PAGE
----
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Volume XLIV, No.51

Book Review: Making Art of Life

by K. S. Duggal

Tuesday 24 April 2007


So Many Journeys by Shiela Gujral; Allied Publishers Private Limited, New Delhi; Rs 295.

It is maintained that a creative writer takes to biographical writing when he or she finds the creative in him or her drying up. Rajinder Singh Bedi, the renowned Urdu short story writer, once shared this fear with me: “Duggal, I dread the day when I would go dry.”

Blissfully, it is not at all true of the author of the book under review. Shiela Gujral is as active, as prolific as a many-faceted writer as ever. She continues to write both in Hindi and English as regularly and continues to be published as ever. She brought out a collection of her verses entitled Cosmic Murmurs only the other day.

Shielaji deviates from another trend in biographical writing. She seems to have abandoned the selective in favour of the all-inclusive. She appears to subscribe to the anti-exclusive spirit of our time that insists on the equality of everything and, therefore, is rooted to the theory that all facts are of equal value and a biographical writing need not exercise judgment. In So Many Journeys, therefore, we have a section devoted to ‘Reflections and Revelation’, another to ‘Travels’, the third to ‘Personalites’ and the last one devoted to odd ‘Anecdotes’.

Biographical writing is a way of getting ouside the self; it is turning self-knowlede into art. An entirely sensitive writer, Shiela Gujral makes her experience live for her readers:
To my ear, two little doves mating near a bush, fair daffodils showing their radiant faces, a young lady standing there as if waiting for some one, all this engrossed my mind till my husband had to tap my back to remind me that it was time to leave.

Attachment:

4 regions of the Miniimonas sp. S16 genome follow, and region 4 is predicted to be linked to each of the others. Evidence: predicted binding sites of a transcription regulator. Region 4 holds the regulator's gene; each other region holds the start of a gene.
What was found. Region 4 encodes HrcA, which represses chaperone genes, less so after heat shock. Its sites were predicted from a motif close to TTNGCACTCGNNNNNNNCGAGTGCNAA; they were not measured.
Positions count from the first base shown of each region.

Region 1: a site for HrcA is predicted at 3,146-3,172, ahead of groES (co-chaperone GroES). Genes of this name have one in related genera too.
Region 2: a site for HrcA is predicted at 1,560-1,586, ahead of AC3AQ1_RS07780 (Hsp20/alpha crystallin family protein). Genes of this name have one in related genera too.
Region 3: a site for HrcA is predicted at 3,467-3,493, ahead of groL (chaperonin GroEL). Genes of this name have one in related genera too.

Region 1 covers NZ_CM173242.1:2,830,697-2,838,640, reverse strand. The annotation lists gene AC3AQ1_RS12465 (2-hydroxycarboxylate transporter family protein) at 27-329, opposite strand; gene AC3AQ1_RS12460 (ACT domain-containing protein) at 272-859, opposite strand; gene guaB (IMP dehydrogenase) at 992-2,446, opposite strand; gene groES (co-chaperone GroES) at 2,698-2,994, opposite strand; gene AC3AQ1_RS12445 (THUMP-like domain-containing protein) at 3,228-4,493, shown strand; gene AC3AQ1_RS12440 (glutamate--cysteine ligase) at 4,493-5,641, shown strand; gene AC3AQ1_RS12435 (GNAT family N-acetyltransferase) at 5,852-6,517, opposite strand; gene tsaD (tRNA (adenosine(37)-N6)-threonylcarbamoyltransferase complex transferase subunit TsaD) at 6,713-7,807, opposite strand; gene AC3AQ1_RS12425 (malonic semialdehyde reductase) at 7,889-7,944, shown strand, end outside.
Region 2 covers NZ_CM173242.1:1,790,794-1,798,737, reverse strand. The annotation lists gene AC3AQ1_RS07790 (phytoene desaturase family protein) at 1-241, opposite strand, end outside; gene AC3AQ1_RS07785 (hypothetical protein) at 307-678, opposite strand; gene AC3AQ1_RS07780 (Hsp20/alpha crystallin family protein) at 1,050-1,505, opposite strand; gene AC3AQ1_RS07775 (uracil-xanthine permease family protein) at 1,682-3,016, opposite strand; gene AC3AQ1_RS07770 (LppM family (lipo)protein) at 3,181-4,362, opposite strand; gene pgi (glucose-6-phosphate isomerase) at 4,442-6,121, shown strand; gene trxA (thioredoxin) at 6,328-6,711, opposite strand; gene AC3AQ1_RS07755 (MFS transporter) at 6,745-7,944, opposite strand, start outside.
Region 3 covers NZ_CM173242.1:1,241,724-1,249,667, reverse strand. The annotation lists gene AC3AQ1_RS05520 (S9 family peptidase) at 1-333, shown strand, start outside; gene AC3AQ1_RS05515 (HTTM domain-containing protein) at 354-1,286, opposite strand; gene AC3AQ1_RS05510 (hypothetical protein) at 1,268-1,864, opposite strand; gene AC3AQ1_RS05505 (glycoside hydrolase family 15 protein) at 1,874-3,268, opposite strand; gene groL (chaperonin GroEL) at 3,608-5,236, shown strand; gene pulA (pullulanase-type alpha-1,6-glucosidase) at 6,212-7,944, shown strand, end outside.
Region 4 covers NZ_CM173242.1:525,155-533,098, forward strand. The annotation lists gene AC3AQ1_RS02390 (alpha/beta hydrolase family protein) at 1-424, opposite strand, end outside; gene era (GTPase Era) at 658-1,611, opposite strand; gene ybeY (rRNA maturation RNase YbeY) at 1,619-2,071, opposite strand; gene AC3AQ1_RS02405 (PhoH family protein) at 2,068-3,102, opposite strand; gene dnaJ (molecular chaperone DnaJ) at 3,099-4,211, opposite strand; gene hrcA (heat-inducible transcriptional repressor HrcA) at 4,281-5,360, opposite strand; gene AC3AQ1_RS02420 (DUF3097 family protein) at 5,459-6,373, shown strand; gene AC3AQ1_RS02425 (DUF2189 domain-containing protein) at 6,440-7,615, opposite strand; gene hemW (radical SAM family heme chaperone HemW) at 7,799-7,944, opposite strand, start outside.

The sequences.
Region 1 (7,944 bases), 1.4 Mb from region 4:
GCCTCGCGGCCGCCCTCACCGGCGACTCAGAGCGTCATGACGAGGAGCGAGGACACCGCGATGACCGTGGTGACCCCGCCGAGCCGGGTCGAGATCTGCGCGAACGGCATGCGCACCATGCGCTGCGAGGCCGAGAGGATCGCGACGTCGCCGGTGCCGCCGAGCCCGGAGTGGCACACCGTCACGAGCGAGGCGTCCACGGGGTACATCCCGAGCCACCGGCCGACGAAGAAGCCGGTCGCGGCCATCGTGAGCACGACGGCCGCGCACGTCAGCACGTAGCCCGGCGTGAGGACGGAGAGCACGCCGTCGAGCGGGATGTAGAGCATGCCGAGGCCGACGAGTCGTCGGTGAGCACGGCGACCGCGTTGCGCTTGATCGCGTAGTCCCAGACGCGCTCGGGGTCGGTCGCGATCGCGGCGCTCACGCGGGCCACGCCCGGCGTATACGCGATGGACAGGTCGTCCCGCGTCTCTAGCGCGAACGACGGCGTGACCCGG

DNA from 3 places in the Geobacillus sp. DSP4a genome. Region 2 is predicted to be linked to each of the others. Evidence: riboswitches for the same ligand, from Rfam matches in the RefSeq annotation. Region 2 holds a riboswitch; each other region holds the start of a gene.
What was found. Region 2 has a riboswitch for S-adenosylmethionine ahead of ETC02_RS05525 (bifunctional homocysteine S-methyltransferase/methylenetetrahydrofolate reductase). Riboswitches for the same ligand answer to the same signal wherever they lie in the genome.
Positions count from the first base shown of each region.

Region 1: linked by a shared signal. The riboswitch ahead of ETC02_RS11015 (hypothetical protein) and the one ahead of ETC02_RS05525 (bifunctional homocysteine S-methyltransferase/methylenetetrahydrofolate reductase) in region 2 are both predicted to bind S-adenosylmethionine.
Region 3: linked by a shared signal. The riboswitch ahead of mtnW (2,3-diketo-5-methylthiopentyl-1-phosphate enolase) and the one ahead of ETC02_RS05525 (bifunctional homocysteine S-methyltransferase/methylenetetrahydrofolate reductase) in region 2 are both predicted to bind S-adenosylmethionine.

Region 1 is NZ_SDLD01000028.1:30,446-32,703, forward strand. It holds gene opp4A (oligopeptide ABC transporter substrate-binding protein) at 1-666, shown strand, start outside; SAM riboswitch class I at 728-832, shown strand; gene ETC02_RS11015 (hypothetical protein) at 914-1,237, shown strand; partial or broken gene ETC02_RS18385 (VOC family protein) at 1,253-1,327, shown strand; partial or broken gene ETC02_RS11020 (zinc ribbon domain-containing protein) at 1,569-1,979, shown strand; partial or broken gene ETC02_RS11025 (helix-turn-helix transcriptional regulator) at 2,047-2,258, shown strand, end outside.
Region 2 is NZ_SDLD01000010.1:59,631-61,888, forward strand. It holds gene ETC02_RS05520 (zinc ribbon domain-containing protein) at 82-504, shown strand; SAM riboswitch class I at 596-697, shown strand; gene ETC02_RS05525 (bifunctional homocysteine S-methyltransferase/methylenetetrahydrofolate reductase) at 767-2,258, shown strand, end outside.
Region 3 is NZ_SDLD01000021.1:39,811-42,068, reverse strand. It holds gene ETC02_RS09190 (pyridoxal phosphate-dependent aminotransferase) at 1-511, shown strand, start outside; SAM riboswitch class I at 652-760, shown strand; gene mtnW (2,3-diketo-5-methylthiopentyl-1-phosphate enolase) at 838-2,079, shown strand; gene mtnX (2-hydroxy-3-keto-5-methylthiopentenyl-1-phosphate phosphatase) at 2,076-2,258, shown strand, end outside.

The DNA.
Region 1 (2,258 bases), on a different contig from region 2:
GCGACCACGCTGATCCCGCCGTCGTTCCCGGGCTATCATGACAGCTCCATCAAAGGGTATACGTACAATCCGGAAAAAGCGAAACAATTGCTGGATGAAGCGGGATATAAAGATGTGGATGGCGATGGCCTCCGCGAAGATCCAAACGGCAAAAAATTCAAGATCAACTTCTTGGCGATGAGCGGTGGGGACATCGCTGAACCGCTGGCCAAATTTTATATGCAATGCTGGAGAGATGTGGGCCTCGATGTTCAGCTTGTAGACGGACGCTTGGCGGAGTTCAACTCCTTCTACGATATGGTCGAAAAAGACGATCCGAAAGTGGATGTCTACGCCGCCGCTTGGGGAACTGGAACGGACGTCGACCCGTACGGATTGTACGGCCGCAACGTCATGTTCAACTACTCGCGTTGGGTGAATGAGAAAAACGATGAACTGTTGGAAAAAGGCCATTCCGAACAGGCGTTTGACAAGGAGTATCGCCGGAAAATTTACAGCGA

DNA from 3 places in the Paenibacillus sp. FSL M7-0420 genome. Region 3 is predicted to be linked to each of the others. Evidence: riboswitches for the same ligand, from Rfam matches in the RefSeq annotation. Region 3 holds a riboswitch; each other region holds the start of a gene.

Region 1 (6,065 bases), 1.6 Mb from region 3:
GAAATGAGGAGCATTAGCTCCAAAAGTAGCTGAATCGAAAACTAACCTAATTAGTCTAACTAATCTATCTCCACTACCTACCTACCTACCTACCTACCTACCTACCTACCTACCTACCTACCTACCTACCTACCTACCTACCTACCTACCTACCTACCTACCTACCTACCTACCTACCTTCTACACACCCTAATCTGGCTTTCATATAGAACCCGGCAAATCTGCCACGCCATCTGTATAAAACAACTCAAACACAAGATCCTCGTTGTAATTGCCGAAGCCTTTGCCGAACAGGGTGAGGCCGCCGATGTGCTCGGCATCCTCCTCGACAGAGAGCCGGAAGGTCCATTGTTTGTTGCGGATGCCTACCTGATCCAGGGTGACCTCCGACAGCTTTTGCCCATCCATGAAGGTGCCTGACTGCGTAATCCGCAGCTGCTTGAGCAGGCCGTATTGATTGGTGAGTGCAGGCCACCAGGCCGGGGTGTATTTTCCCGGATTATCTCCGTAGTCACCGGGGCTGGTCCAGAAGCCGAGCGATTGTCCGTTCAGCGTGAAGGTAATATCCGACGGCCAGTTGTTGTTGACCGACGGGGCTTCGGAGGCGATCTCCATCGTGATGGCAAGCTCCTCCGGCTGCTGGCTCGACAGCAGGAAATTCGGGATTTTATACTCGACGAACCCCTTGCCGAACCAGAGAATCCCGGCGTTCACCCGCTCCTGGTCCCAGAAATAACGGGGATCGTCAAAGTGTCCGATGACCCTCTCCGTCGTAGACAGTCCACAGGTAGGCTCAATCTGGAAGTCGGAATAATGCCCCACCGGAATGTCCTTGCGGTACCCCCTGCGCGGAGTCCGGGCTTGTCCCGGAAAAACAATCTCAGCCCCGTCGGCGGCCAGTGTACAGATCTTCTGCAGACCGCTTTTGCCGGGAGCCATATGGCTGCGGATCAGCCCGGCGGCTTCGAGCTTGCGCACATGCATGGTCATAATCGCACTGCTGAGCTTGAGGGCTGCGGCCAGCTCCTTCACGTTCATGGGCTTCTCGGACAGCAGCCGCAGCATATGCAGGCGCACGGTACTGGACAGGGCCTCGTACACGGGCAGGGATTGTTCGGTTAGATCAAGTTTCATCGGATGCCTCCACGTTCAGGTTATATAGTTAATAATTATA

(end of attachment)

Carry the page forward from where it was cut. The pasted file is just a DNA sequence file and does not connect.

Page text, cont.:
The fascinating sight of two Suns, one emerging in the east and the other lingering in the lap of the western horizon intrigued me and I sat on the window settee observing the splendour of a stone-studded seascape. It seemed as it a huge canvas in front of me was continuously undergoing change with the brush strokes of the master artist, nature.
Shiela Gujral has the advantage and disadvantage of being the spouse of not only a former Prime Minister but also a renowned intellectual. Albeit, she has built her own identity as a creative writer, a sensitive poetess and it is no less delight to find that that is amply recognised time and again.
The trip was a great morale for me personality. Though I expected that as a spouse I would get a chance to bask under reflected glory, I could not imagine that there would be laudatory ‘writer ups’ on me as an independence identity.

Shiela Gujral makes her imagination mediate between what she experiences and what she records. It is making art of life.

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